I decided to try one without the usually recommended air holes at the bottom. Just for the heck of it. If it didn’t work, it’s not a big deal to add some holes. I made two others at the same time with two different vent hole arrangements. I’m not sure how well printing plates will hold up long term. The look of the discoloration I’m fine with. But after a quick trial session they felt a bit weakened in the discoloured areas. I don’t know if the chemicals the plates are coated with have anything to do with it. But that’s all part of the experiment. Try things out, see what works, see what doesn’t. Gives me an excuse to get out for a hike. Not that I really need one.
I cut all three wind screens to the length that I did so that I could either close it around the opened handles...
...or with the handles folded in.
I played around with a few different stoves. (I have dozens to choose from.) Due to it’s small size, I had to try the Gram Weenie Stove. (The instructions to make it if you’re crafty. The place to buy it if you’re not.)
Great little stove – light, small, efficient – but its small size makes it suitable more for a very narrow pot like the Snow Peak Mini Solo. With a slightly wider pot like the Titan Kettle, it’s a bit too wobbly for my liking.
As I mentioned I have made loads of alcohol stoves. One of the ones I like the most, and was absolutely the easiest to make was the (what is alternately known as a) FancyFeast or SuperCat. It takes up a bit more room in the kettle, but I think this is the one I will go with.

Both of these stoves serve as their own pot rests, due to the jets being on the sides of the stove. A stove design that has the jets on the top requires a separate pot stand of some sort. Not a big deal, but I thought I would like to try and avoid that as it just means more stuff in the kettle.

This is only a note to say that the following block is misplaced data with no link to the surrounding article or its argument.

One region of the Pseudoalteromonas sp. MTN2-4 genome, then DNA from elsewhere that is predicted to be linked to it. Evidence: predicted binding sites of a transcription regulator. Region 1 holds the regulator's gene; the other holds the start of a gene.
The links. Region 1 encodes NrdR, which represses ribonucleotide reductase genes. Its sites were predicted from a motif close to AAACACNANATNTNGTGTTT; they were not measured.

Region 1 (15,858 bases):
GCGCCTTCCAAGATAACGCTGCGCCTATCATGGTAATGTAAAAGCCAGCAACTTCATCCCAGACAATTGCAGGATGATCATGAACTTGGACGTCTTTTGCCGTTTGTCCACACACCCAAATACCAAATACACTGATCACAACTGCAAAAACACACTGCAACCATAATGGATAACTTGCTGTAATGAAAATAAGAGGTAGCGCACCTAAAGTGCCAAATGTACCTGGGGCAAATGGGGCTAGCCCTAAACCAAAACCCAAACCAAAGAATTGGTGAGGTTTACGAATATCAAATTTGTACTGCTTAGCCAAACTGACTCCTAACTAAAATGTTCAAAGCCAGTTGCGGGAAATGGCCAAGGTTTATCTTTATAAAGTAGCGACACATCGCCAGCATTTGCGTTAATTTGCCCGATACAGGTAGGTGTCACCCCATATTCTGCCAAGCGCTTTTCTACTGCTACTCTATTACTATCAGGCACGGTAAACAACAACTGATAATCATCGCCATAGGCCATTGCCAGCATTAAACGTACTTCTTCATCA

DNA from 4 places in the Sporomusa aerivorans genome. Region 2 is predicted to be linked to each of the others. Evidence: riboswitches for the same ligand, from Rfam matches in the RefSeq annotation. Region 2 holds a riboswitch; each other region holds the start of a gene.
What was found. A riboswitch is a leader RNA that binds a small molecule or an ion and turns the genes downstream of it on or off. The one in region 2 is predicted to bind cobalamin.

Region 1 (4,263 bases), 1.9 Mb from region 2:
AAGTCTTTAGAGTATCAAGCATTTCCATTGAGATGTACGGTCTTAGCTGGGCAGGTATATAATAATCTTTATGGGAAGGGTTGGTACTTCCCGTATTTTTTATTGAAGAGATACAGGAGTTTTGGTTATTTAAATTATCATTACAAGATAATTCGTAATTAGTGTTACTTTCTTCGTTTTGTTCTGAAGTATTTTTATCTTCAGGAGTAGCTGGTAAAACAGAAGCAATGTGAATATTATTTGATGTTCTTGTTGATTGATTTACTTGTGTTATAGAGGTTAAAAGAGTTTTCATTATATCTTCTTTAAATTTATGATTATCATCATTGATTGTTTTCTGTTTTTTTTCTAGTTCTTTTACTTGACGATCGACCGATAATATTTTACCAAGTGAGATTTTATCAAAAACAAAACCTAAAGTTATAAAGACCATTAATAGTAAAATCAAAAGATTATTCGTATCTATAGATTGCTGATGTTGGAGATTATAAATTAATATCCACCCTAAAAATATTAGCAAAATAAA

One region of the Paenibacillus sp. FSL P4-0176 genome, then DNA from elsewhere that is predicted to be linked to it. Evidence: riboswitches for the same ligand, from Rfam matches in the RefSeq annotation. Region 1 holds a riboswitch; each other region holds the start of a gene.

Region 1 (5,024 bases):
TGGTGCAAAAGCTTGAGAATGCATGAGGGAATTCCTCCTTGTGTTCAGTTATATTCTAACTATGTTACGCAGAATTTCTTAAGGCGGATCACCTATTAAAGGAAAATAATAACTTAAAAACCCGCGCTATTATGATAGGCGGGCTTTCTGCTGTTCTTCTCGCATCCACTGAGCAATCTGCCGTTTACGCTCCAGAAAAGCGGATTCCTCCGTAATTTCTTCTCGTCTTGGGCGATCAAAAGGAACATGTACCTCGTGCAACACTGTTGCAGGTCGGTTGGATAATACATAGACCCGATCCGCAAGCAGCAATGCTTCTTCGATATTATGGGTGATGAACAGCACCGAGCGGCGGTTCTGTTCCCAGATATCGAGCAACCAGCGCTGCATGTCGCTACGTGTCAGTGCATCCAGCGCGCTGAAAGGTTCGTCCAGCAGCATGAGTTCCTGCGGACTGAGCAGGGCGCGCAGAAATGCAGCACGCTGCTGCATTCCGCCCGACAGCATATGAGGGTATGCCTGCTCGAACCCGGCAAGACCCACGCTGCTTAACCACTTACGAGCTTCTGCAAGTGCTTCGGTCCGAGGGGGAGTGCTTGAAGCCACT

Some stoves require measuring, cutting, sawing, drilling, shaping, gluing, riveting, etc. This one can be made by an all thumbs on two left hands klutz. A cat food can and a hole punch is all that is required. And it works really well.
Add alcohol to the stove (you become very good after a while at knowing exactly how much is required for boiling given amounts of water), put a little bit in the primer pan under the stove, light it and in a moment the alcohol in the stove lights. 
The weird thing about alcohol is that in daylight it’s not easy to tell if it’s burning or not. The flames are invisible. Most often it does light, but there are times when it doesn’t. Today I could see vapours on the rock, and sometimes you can see bubbles form and pop in the alcohol, or hear a slight hissing sound. I usually do a quick pass a few inches over the stove with a finger to feel the heat.
Center the windscreen around the stove... the pot on top of the stove...